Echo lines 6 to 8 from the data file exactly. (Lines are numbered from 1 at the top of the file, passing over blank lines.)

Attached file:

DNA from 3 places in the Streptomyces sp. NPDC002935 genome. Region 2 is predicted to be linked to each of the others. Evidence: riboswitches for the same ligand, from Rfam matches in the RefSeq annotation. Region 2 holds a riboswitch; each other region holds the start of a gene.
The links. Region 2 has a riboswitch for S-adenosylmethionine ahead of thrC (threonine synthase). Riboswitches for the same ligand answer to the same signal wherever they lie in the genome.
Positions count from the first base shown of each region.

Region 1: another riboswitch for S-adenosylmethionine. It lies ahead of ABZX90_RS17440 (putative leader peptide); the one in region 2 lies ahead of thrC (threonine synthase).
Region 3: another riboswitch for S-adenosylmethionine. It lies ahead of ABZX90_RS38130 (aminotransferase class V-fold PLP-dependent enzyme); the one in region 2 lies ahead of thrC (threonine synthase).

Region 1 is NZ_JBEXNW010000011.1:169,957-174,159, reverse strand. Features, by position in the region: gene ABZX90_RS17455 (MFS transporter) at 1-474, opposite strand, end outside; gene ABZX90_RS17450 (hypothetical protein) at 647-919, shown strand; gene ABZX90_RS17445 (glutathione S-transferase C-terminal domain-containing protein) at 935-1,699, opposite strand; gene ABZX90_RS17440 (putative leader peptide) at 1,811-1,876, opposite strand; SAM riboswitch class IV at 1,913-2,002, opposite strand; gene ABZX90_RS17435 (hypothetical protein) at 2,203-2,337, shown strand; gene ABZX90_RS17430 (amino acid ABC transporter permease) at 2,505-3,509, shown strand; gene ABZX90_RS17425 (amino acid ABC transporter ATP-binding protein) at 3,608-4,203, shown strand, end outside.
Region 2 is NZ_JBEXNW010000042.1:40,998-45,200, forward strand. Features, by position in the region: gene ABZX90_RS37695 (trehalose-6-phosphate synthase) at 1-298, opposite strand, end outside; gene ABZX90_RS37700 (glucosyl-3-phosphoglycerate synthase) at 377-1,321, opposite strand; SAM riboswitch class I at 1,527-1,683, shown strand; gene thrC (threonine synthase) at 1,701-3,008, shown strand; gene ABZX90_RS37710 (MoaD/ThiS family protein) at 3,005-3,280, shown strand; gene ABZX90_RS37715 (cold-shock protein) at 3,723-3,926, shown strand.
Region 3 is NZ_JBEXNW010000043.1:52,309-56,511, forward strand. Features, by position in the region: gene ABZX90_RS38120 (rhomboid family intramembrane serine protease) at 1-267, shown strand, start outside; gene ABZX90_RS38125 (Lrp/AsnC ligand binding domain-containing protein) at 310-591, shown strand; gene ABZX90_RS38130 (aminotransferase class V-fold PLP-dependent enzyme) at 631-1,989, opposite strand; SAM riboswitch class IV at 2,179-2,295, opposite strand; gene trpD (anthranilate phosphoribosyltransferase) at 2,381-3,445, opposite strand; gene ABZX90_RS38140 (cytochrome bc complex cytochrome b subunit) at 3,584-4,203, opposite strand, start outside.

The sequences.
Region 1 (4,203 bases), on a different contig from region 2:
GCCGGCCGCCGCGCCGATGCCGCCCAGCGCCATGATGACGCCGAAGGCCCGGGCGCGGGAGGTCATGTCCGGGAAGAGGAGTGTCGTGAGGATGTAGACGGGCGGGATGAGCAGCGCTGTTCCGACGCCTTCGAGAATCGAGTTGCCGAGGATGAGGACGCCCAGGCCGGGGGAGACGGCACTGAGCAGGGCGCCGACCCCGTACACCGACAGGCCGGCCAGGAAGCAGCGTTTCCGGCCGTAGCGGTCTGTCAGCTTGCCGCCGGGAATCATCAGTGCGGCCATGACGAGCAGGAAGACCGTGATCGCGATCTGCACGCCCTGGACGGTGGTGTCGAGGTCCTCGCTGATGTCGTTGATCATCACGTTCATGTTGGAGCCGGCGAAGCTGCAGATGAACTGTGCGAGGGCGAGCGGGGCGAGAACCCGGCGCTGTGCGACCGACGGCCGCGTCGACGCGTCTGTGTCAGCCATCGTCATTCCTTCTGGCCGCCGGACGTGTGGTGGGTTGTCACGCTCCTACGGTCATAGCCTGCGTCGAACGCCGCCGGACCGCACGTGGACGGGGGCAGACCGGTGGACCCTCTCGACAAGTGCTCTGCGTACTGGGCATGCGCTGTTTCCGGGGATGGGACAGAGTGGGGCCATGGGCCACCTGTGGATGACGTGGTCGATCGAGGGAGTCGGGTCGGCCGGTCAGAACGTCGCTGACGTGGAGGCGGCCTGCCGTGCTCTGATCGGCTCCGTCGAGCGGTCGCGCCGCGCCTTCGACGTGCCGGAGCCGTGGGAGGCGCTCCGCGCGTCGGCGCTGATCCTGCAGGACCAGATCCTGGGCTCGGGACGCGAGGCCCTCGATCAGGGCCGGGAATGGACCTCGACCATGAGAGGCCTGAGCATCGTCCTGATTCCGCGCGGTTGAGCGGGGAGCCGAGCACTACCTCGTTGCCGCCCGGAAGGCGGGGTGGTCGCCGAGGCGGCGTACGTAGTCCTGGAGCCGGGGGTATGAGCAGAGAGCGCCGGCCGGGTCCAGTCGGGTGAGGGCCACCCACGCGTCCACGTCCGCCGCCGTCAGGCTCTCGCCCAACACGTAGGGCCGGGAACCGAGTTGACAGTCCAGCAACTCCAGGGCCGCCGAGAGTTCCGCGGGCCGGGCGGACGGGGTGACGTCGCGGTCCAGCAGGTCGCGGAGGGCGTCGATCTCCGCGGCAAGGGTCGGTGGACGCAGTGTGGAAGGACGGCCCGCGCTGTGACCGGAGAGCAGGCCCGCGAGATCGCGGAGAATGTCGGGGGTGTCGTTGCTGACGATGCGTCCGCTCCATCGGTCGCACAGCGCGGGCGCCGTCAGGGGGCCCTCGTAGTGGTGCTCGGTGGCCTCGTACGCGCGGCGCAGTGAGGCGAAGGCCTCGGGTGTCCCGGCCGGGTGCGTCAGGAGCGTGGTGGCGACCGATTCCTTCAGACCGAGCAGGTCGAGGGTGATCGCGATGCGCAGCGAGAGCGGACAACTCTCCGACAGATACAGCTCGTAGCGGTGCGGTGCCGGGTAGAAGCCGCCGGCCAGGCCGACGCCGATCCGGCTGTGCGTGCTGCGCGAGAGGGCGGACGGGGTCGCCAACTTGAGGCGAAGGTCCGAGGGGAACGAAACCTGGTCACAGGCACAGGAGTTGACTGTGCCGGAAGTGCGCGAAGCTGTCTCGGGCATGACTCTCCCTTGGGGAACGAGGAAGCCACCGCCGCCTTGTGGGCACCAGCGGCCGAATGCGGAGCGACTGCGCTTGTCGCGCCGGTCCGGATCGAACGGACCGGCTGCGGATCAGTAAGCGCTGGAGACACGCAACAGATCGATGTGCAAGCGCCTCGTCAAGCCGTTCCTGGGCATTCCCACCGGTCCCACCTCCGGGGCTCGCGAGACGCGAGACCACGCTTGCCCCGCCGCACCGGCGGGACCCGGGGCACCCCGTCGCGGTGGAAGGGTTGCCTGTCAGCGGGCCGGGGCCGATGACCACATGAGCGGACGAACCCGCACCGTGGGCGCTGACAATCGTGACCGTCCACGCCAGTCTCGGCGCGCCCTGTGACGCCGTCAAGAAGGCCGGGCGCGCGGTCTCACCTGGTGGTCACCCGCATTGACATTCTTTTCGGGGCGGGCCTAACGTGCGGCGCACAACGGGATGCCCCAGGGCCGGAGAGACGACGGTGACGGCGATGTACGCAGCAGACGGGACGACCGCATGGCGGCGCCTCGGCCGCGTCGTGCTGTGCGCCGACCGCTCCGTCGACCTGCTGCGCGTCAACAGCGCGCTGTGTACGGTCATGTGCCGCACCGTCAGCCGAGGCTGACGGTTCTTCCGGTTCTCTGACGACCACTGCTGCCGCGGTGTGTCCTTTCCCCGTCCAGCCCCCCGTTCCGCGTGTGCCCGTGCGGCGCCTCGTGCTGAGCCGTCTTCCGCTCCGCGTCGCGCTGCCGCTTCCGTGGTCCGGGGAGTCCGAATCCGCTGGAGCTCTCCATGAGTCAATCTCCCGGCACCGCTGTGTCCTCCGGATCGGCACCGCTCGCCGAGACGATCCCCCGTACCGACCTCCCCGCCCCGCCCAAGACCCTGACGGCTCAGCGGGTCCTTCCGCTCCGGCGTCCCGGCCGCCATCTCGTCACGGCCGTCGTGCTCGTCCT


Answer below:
Region 1 is NZ_JBEXNW010000011.1:169,957-174,159, reverse strand. Features, by position in the region: gene ABZX90_RS17455 (MFS transporter) at 1-474, opposite strand, end outside; gene ABZX90_RS17450 (hypothetical protein) at 647-919, shown strand; gene ABZX90_RS17445 (glutathione S-transferase C-terminal domain-containing protein) at 935-1,699, opposite strand; gene ABZX90_RS17440 (putative leader peptide) at 1,811-1,876, opposite strand; SAM riboswitch class IV at 1,913-2,002, opposite strand; gene ABZX90_RS17435 (hypothetical protein) at 2,203-2,337, shown strand; gene ABZX90_RS17430 (amino acid ABC transporter permease) at 2,505-3,509, shown strand; gene ABZX90_RS17425 (amino acid ABC transporter ATP-binding protein) at 3,608-4,203, shown strand, end outside.
Region 2 is NZ_JBEXNW010000042.1:40,998-45,200, forward strand. Features, by position in the region: gene ABZX90_RS37695 (trehalose-6-phosphate synthase) at 1-298, opposite strand, end outside; gene ABZX90_RS37700 (glucosyl-3-phosphoglycerate synthase) at 377-1,321, opposite strand; SAM riboswitch class I at 1,527-1,683, shown strand; gene thrC (threonine synthase) at 1,701-3,008, shown strand; gene ABZX90_RS37710 (MoaD/ThiS family protein) at 3,005-3,280, shown strand; gene ABZX90_RS37715 (cold-shock protein) at 3,723-3,926, shown strand.
Region 3 is NZ_JBEXNW010000043.1:52,309-56,511, forward strand. Features, by position in the region: gene ABZX90_RS38120 (rhomboid family intramembrane serine protease) at 1-267, shown strand, start outside; gene ABZX90_RS38125 (Lrp/AsnC ligand binding domain-containing protein) at 310-591, shown strand; gene ABZX90_RS38130 (aminotransferase class V-fold PLP-dependent enzyme) at 631-1,989, opposite strand; SAM riboswitch class IV at 2,179-2,295, opposite strand; gene trpD (anthranilate phosphoribosyltransferase) at 2,381-3,445, opposite strand; gene ABZX90_RS38140 (cytochrome bc complex cytochrome b subunit) at 3,584-4,203, opposite strand, start outside.